The tables all base the effects on a d100 roll, and are related to how long the effects last. The short term table has 10 effects that mostly correspond to ones you might see from a low level spell, such as fear of a character or being compelled to attack the nearest creature. For the longer term madness, 12 effects are possible. Those are more debilitating and sometimes mimic spell effects like the Confusion or Antipathy spell, or impose wide-ranging disadvantage.
The long term madness effects add one of 12 flaws to the character. None of them have specific mechanics attached to them, instead imposing behaviors such as “I keep whatever I find” or “Being drunk keeps me sane.”
The DMG doesn’t specifically mention when the checks should be made, but it does suggest that certain spells would cause a roll on the madness table in place of the usual effects.
For example, you could alter the “Confusion” spell to roll on the short-term madness table rather than the table provided by the spell. Similarly, the Symbol spell creates a glyph that imposes certain effects on whoever triggers it. One of the options is insanity. The spell specifies behavior for insanity, but you could decide that the creature rolls on the short- or long-term madness table instead.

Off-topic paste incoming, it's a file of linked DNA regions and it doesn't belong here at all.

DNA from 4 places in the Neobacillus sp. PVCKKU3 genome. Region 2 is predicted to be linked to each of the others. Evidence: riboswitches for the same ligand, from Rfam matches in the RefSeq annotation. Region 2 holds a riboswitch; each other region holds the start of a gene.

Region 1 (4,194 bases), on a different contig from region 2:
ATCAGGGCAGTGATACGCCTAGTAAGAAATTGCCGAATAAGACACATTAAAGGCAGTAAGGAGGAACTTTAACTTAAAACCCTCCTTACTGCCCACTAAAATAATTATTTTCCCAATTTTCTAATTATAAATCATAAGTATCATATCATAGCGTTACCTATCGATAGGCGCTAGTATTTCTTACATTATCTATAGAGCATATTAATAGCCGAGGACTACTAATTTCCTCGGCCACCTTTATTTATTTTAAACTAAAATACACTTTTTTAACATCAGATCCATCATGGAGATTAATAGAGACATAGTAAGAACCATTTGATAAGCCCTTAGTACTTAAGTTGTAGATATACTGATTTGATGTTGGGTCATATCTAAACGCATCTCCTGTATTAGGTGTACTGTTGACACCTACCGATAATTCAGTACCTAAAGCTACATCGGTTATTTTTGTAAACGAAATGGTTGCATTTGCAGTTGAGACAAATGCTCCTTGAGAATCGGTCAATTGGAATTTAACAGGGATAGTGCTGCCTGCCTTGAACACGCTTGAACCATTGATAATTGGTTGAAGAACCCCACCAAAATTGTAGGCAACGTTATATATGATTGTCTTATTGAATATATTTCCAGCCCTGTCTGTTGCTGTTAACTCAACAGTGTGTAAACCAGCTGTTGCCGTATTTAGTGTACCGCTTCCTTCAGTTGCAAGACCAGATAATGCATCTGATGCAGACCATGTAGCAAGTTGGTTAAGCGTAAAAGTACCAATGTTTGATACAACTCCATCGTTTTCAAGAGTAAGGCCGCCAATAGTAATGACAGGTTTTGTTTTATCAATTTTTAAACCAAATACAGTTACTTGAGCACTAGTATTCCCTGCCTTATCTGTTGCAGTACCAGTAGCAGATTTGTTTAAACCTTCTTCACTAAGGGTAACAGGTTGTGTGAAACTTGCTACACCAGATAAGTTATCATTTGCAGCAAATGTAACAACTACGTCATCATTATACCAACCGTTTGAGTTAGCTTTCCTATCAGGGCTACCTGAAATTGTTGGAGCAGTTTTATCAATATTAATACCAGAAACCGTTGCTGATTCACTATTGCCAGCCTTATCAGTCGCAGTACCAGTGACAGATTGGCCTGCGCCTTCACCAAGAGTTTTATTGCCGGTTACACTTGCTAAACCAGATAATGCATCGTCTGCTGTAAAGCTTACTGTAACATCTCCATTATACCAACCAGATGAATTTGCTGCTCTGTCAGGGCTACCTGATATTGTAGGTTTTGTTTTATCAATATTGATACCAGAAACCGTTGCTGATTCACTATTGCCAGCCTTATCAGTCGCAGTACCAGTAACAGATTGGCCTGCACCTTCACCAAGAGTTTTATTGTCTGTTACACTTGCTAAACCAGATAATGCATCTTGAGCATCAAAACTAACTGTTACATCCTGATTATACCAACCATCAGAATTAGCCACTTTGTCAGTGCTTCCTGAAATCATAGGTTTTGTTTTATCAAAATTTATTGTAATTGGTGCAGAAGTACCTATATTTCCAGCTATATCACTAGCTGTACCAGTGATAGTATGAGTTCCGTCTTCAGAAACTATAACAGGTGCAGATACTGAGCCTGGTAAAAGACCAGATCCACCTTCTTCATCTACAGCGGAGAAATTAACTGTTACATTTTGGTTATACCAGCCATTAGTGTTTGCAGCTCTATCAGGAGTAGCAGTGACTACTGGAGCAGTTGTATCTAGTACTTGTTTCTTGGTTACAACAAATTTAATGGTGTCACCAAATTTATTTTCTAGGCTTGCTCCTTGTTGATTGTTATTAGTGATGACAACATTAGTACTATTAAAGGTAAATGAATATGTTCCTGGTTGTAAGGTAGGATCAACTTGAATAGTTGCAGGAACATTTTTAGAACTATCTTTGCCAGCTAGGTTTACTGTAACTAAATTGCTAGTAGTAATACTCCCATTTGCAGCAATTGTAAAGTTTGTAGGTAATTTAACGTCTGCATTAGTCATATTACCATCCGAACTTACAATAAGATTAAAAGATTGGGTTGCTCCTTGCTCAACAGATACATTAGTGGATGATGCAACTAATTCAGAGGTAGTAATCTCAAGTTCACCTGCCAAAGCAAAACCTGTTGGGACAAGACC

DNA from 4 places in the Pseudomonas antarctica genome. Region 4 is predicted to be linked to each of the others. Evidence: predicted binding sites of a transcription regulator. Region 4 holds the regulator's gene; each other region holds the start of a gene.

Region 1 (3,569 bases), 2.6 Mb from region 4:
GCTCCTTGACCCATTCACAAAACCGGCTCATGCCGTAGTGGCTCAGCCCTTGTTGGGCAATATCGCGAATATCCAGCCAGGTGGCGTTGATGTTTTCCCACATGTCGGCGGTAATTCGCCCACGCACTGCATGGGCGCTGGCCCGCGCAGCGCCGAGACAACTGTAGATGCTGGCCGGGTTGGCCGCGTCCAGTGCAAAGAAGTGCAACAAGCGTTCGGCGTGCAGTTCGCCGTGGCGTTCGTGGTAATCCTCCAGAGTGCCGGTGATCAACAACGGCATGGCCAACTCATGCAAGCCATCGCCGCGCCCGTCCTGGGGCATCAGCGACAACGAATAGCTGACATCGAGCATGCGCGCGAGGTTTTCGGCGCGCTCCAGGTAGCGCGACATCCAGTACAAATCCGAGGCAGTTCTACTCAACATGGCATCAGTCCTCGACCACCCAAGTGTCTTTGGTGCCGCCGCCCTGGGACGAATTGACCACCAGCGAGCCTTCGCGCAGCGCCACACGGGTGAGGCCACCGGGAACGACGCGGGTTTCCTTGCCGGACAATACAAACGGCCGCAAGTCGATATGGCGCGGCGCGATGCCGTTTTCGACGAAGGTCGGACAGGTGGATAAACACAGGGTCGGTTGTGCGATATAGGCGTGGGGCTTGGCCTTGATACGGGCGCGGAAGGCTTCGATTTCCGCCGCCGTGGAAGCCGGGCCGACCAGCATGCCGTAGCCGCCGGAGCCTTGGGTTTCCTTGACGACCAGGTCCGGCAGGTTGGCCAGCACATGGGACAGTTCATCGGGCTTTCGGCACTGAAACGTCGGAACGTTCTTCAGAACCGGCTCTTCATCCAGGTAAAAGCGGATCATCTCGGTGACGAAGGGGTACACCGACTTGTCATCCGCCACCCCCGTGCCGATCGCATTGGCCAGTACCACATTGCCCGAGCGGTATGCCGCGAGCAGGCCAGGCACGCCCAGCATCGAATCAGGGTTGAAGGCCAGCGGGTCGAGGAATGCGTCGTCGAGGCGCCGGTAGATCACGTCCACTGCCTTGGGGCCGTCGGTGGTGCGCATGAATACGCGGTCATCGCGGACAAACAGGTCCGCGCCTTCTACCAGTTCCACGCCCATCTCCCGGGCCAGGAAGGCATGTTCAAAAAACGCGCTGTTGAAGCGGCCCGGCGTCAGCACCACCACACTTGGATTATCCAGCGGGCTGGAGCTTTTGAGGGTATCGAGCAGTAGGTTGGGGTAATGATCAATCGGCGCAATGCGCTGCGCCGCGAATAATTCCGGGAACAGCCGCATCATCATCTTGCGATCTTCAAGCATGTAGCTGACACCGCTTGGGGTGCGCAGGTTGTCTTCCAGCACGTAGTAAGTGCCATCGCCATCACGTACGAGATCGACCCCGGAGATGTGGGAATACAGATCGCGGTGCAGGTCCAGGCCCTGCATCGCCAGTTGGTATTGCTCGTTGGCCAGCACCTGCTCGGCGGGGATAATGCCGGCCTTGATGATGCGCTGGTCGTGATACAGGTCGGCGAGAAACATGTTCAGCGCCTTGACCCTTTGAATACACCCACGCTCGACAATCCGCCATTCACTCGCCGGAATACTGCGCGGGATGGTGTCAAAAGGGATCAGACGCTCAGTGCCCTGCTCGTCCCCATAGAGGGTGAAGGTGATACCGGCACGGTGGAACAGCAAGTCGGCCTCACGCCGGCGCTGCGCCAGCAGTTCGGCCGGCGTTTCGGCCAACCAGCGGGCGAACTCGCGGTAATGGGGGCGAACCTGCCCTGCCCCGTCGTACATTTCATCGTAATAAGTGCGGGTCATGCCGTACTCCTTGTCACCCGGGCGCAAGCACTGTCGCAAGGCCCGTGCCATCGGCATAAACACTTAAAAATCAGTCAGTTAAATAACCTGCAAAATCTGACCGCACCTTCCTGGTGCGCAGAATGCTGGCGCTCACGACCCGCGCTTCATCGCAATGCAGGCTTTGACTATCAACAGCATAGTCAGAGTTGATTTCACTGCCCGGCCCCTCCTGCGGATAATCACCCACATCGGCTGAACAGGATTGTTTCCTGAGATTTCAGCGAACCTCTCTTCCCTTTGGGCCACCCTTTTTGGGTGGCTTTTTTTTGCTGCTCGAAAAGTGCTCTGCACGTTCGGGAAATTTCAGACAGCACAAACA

The madness tables are useful if you want some more variety or authenticity to certain effects, or for one-off bouts of potential mind-disintegrations, but some DMs might want to integrate mental health as an intrinsic element of the whole campaign and investigate the players’ mental health on a regular basis.
For those situations, the DMG recommends adding a new statistic. In addition to Wisdom, Charisma, Strength, and the others, you gain a new stat: Sanity.
The details are found on pages 264 and 265 of the DMG, but in short Sanity functions just like any of the other stats; assigned a number at character creation, from which an ability bonus is derived. What you do with it beyond that is entirely dependent on how much work you want to put in.
If you just create the statistic and let it sit there, you can have the characters make Sanity saves or checks as needed. The DMG has a few suggestions for situations when sanity checks may be needed (deciphering totally alien magic is an example). The score can be increased as part of the usual ability score increases every 4th level with a class, and the DMG suggests ways it can be integrated with the madness tables. Failing Sanity saves can obviously result in Madness table rolls, but it also recommends reducing a character’s sanity score by 1 every time they suffer from long-term or indefinite madness. The score can also be used to recover from those conditions.